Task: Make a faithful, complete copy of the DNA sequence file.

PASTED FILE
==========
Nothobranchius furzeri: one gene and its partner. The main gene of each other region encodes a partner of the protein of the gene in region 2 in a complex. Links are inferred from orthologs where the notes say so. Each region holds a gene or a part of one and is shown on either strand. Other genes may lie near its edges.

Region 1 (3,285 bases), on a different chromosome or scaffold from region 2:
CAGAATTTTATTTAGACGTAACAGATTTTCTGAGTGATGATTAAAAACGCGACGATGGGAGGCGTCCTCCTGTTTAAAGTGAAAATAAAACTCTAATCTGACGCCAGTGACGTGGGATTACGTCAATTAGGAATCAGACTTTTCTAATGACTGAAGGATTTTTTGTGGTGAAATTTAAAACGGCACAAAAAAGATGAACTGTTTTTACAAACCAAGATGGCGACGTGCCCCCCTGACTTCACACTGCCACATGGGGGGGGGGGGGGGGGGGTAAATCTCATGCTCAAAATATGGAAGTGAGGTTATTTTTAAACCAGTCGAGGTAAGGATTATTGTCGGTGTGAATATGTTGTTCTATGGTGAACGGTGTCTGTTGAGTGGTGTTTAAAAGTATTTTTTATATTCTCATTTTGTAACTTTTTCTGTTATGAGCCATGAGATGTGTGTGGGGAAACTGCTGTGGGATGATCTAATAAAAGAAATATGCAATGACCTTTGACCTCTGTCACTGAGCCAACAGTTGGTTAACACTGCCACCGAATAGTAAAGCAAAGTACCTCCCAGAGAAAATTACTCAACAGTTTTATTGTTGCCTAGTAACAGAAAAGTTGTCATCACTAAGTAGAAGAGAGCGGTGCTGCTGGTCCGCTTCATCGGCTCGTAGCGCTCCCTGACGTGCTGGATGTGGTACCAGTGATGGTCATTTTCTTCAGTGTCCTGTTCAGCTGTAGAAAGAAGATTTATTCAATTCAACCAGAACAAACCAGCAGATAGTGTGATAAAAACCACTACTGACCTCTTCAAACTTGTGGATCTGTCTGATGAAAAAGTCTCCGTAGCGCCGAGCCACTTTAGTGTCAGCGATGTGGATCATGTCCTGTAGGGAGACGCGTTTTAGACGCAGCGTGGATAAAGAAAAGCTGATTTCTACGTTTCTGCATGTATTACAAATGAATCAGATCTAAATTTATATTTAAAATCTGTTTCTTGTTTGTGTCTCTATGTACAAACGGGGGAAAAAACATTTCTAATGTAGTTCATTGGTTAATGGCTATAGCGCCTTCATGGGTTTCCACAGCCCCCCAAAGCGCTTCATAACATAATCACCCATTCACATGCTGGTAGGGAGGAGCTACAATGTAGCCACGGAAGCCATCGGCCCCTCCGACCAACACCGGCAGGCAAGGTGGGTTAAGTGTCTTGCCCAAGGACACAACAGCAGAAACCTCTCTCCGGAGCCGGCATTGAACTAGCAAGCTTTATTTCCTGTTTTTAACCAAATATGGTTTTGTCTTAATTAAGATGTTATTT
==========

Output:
Nothobranchius furzeri: one gene and its partner. The main gene of each other region encodes a partner of the protein of the gene in region 2 in a complex. Links are inferred from orthologs where the notes say so. Each region holds a gene or a part of one and is shown on either strand. Other genes may lie near its edges.

Region 1 (3,285 bases), on a different chromosome or scaffold from region 2:
CAGAATTTTATTTAGACGTAACAGATTTTCTGAGTGATGATTAAAAACGCGACGATGGGAGGCGTCCTCCTGTTTAAAGTGAAAATAAAACTCTAATCTGACGCCAGTGACGTGGGATTACGTCAATTAGGAATCAGACTTTTCTAATGACTGAAGGATTTTTTGTGGTGAAATTTAAAACGGCACAAAAAAGATGAACTGTTTTTACAAACCAAGATGGCGACGTGCCCCCCTGACTTCACACTGCCACATGGGGGGGGGGGGGGGGGGGTAAATCTCATGCTCAAAATATGGAAGTGAGGTTATTTTTAAACCAGTCGAGGTAAGGATTATTGTCGGTGTGAATATGTTGTTCTATGGTGAACGGTGTCTGTTGAGTGGTGTTTAAAAGTATTTTTTATATTCTCATTTTGTAACTTTTTCTGTTATGAGCCATGAGATGTGTGTGGGGAAACTGCTGTGGGATGATCTAATAAAAGAAATATGCAATGACCTTTGACCTCTGTCACTGAGCCAACAGTTGGTTAACACTGCCACCGAATAGTAAAGCAAAGTACCTCCCAGAGAAAATTACTCAACAGTTTTATTGTTGCCTAGTAACAGAAAAGTTGTCATCACTAAGTAGAAGAGAGCGGTGCTGCTGGTCCGCTTCATCGGCTCGTAGCGCTCCCTGACGTGCTGGATGTGGTACCAGTGATGGTCATTTTCTTCAGTGTCCTGTTCAGCTGTAGAAAGAAGATTTATTCAATTCAACCAGAACAAACCAGCAGATAGTGTGATAAAAACCACTACTGACCTCTTCAAACTTGTGGATCTGTCTGATGAAAAAGTCTCCGTAGCGCCGAGCCACTTTAGTGTCAGCGATGTGGATCATGTCCTGTAGGGAGACGCGTTTTAGACGCAGCGTGGATAAAGAAAAGCTGATTTCTACGTTTCTGCATGTATTACAAATGAATCAGATCTAAATTTATATTTAAAATCTGTTTCTTGTTTGTGTCTCTATGTACAAACGGGGGAAAAAACATTTCTAATGTAGTTCATTGGTTAATGGCTATAGCGCCTTCATGGGTTTCCACAGCCCCCCAAAGCGCTTCATAACATAATCACCCATTCACATGCTGGTAGGGAGGAGCTACAATGTAGCCACGGAAGCCATCGGCCCCTCCGACCAACACCGGCAGGCAAGGTGGGTTAAGTGTCTTGCCCAAGGACACAACAGCAGAAACCTCTCTCCGGAGCCGGCATTGAACTAGCAAGCTTTATTTCCTGTTTTTAACCAAATATGGTTTTGTCTTAATTAAGATGTTATTT